COURTESY OF DENNIS DELORIA
The line “I coulda been a contender” is arguably more famous than its source material. With the exception of a few memorable quotes, Budd Schulberg’s script for the Oscar-winning film, “On the Waterfront” hasn’t aged well, but the American Century Theater adaptation works with it creatively. They skillfully play up the evocative elements while toning down the clichés, and the result is a generic but satisfying drama.
Schulberg drew inspiration for “On the Waterfront” from a series of Pulitzer Prize-winning articles published in The New York Sun in 1949. The stories detail the regular murders of New Jersey longshoremen at the hands of a brutal union boss, a topic Schulberg shrewdly recognized as being ripe for Hollywood.
The traditional good-versus-evil plot is grounded in gritty reality, but the angelic hero Terry Malloy seems to be composed more of fiction than fact. Fueled by the fiery rhetoric of a young priest, Malloy and his fellow longshoremen dare to investigate the murders, with predictably tragic consequences.
This story evolved through several forms: first journalism, then film and now it has expanded into three dimensions.
In exchange for the baroque industrial scaffolds that loom in the settings of the film version, the theater production wisely aims for minimalism. The small, square stage has two stories: The first level doubles as the dock and the floor of a church, and Terry Malloy keeps his prized messenger pigeons on the second level. Pitch black envelopes the set on all sides.
The narrow spotlight focuses entirely on the actors, and they rise to the occasion.
Jack Powers’s portrayal of the mild and well-intentioned Malloy is daringly un-ironic. Malloy’s romantic interest, Edie, might have fallen victim to banality if not for Caitlin Shea’s evocative portrayal. Even though her role gradually loses centrality, she manages to maintain a nuanced presence over the course of the entire play.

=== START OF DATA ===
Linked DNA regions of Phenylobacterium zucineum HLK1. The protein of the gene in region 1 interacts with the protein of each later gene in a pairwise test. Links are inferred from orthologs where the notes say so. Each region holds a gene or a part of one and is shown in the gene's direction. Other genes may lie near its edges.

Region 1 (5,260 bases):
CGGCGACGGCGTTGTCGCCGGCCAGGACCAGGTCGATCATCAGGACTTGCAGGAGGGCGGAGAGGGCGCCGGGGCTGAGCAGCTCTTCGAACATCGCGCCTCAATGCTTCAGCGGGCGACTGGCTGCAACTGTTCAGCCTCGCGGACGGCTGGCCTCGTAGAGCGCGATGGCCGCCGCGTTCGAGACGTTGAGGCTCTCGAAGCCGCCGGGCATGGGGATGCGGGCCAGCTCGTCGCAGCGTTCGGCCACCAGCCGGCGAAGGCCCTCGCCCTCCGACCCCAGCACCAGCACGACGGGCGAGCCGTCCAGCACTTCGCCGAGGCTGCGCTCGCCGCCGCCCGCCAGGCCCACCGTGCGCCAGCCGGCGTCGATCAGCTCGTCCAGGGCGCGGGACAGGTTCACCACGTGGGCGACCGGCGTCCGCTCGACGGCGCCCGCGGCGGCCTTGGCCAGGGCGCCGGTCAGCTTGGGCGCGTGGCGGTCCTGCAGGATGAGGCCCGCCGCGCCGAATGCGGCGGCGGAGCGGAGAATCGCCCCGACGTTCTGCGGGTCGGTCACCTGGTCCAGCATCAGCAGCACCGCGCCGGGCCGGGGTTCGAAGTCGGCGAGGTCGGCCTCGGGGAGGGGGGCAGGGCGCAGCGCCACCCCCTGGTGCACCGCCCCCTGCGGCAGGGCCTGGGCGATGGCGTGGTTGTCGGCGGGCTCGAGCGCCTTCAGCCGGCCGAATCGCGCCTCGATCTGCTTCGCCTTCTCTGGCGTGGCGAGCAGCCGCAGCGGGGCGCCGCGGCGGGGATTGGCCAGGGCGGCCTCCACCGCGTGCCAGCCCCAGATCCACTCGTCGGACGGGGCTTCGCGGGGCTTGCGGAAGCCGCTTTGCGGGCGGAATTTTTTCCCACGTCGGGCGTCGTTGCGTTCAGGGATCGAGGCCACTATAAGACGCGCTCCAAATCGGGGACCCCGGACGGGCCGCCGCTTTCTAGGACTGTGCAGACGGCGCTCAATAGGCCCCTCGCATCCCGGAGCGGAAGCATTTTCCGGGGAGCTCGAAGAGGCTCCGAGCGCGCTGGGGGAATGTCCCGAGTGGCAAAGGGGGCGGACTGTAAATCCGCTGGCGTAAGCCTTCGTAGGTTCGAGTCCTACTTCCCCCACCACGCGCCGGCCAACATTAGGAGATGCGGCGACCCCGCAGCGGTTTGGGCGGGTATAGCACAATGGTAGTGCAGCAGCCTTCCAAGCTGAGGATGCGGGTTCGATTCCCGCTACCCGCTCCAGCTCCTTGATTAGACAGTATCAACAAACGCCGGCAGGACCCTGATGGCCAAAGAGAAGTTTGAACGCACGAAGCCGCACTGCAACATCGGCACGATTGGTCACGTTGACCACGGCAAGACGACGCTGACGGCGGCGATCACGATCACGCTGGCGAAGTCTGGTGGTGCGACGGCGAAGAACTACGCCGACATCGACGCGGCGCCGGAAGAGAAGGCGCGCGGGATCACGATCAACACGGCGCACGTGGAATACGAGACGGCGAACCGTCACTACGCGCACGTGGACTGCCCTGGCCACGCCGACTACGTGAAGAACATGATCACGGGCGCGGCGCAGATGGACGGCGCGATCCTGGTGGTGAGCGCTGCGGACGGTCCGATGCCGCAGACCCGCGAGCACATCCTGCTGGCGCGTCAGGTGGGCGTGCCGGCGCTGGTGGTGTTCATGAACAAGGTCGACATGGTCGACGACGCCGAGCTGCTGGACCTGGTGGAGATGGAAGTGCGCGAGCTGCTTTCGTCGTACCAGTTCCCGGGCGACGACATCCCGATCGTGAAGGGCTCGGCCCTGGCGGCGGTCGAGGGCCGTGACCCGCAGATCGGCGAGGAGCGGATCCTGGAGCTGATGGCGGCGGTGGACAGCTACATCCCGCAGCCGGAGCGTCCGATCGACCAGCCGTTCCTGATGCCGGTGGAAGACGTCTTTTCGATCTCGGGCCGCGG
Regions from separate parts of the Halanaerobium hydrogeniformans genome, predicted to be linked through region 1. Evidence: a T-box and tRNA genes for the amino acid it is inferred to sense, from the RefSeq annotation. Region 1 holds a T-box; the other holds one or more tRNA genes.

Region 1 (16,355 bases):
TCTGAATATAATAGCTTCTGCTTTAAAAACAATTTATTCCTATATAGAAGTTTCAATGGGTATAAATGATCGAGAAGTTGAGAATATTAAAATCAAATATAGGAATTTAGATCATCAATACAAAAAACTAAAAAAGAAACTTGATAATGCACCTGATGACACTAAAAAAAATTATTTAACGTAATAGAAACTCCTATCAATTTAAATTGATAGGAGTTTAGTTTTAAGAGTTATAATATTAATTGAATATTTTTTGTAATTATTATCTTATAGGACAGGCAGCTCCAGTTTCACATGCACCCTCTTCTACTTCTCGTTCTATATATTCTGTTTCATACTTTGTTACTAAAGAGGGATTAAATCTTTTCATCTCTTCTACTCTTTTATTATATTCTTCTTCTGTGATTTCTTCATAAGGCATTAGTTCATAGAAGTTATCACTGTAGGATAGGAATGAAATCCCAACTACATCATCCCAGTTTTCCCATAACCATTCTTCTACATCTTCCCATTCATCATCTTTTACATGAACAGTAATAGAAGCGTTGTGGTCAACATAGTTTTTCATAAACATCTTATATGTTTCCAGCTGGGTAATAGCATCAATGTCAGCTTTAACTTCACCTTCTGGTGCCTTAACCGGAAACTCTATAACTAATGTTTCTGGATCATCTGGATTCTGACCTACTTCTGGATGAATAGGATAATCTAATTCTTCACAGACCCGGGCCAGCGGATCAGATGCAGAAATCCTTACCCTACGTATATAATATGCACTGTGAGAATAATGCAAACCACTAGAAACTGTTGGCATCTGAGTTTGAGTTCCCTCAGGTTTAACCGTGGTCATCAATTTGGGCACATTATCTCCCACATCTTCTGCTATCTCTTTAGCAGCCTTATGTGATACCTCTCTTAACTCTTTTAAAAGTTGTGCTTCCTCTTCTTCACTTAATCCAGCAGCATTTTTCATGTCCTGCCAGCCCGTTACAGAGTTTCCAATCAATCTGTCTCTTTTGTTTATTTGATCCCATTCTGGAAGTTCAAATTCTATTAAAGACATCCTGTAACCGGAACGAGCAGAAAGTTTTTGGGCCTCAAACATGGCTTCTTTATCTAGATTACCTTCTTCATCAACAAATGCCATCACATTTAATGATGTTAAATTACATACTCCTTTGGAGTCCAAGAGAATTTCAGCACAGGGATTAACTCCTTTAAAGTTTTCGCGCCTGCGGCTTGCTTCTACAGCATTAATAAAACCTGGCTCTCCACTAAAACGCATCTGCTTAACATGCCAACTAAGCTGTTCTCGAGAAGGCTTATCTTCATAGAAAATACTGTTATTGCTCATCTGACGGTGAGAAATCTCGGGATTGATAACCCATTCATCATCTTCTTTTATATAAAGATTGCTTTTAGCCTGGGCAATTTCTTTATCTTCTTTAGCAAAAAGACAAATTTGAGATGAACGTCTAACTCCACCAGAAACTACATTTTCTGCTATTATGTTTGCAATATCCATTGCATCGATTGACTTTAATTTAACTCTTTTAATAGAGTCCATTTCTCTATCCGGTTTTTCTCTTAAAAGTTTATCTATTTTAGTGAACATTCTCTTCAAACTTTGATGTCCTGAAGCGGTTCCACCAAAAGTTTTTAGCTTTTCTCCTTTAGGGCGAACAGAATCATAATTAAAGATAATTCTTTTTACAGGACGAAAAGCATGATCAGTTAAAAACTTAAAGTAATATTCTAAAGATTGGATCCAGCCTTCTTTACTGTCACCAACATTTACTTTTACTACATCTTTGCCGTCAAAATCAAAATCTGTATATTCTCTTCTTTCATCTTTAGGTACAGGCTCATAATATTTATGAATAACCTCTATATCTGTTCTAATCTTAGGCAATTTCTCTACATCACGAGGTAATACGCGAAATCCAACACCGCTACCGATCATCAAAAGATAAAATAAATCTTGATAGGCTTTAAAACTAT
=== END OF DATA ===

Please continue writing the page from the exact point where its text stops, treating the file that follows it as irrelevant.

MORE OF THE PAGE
Bruce Rauscher rounds out the solid cast, playing the belligerent union boss and a timid priest. He slips into both roles effortlessly, using similar loose-limbed gestures to suggest the resignation of the priest and the swaggering volatility of the villain.
The few weaknesses of the play stem from the written material, but the creators work hard to make it relevant to the lives of modern audiences. The information booklet emphasizes the play’s current political implications, and the directors update the dialogue with modern slang, which jars with the actors’ stylized 1940s cadence. The result of these compromises comes off as an awkward combination of the film noir era and “The Wire.”
But thematic decisions such as these are marginal details in a solid production. With the support of a strong cast, the creators work around the inbuilt obstacles of “On the Waterfront” with commendable results.